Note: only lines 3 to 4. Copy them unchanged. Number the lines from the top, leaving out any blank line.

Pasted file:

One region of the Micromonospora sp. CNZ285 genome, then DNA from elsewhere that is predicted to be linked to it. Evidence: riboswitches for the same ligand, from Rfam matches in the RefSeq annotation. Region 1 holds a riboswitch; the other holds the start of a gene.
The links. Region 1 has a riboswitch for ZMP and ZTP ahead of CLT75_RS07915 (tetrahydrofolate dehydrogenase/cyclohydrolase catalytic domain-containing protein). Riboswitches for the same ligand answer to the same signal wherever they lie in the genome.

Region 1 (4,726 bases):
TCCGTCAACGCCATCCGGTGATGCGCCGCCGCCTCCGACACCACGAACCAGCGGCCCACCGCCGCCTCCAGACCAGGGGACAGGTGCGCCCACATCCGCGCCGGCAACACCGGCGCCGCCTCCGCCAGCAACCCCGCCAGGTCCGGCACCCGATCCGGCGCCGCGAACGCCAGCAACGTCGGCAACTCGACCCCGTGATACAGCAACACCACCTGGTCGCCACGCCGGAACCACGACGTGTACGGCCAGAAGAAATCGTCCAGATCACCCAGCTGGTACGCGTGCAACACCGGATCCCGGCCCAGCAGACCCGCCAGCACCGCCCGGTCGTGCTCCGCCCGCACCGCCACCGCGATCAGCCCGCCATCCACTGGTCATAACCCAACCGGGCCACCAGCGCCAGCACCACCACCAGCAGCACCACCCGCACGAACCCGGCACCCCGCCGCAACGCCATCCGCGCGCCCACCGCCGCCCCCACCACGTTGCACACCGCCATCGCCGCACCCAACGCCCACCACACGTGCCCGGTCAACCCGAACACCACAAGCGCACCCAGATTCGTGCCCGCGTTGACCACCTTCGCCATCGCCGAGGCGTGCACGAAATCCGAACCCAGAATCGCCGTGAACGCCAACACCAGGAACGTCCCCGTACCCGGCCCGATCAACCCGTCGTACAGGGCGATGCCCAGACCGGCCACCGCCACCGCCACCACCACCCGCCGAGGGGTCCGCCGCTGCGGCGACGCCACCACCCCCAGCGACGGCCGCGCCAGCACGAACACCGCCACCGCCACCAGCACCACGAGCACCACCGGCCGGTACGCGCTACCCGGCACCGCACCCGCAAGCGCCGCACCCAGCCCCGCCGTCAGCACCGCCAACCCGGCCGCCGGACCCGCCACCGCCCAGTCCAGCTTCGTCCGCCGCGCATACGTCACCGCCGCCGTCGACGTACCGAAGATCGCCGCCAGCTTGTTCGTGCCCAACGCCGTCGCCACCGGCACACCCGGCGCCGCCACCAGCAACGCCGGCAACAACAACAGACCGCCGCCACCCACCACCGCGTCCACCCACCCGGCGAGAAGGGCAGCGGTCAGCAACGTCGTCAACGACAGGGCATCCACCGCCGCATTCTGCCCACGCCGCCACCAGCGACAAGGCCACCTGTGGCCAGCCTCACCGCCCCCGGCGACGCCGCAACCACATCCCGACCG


Region 1 (4,726 bases):
TCCGTCAACGCCATCCGGTGATGCGCCGCCGCCTCCGACACCACGAACCAGCGGCCCACCGCCGCCTCCAGACCAGGGGACAGGTGCGCCCACATCCGCGCCGGCAACACCGGCGCCGCCTCCGCCAGCAACCCCGCCAGGTCCGGCACCCGATCCGGCGCCGCGAACGCCAGCAACGTCGGCAACTCGACCCCGTGATACAGCAACACCACCTGGTCGCCACGCCGGAACCACGACGTGTACGGCCAGAAGAAATCGTCCAGATCACCCAGCTGGTACGCGTGCAACACCGGATCCCGGCCCAGCAGACCCGCCAGCACCGCCCGGTCGTGCTCCGCCCGCACCGCCACCGCGATCAGCCCGCCATCCACTGGTCATAACCCAACCGGGCCACCAGCGCCAGCACCACCACCAGCAGCACCACCCGCACGAACCCGGCACCCCGCCGCAACGCCATCCGCGCGCCCACCGCCGCCCCCACCACGTTGCACACCGCCATCGCCGCACCCAACGCCCACCACACGTGCCCGGTCAACCCGAACACCACAAGCGCACCCAGATTCGTGCCCGCGTTGACCACCTTCGCCATCGCCGAGGCGTGCACGAAATCCGAACCCAGAATCGCCGTGAACGCCAACACCAGGAACGTCCCCGTACCCGGCCCGATCAACCCGTCGTACAGGGCGATGCCCAGACCGGCCACCGCCACCGCCACCACCACCCGCCGAGGGGTCCGCCGCTGCGGCGACGCCACCACCCCCAGCGACGGCCGCGCCAGCACGAACACCGCCACCGCCACCAGCACCACGAGCACCACCGGCCGGTACGCGCTACCCGGCACCGCACCCGCAAGCGCCGCACCCAGCCCCGCCGTCAGCACCGCCAACCCGGCCGCCGGACCCGCCACCGCCCAGTCCAGCTTCGTCCGCCGCGCATACGTCACCGCCGCCGTCGACGTACCGAAGATCGCCGCCAGCTTGTTCGTGCCCAACGCCGTCGCCACCGGCACACCCGGCGCCGCCACCAGCAACGCCGGCAACAACAACAGACCGCCGCCACCCACCACCGCGTCCACCCACCCGGCGAGAAGGGCAGCGGTCAGCAACGTCGTCAACGACAGGGCATCCACCGCCGCATTCTGCCCACGCCGCCACCAGCGACAAGGCCACCTGTGGCCAGCCTCACCGCCCCCGGCGACGCCGCAACCACATCCCGACCG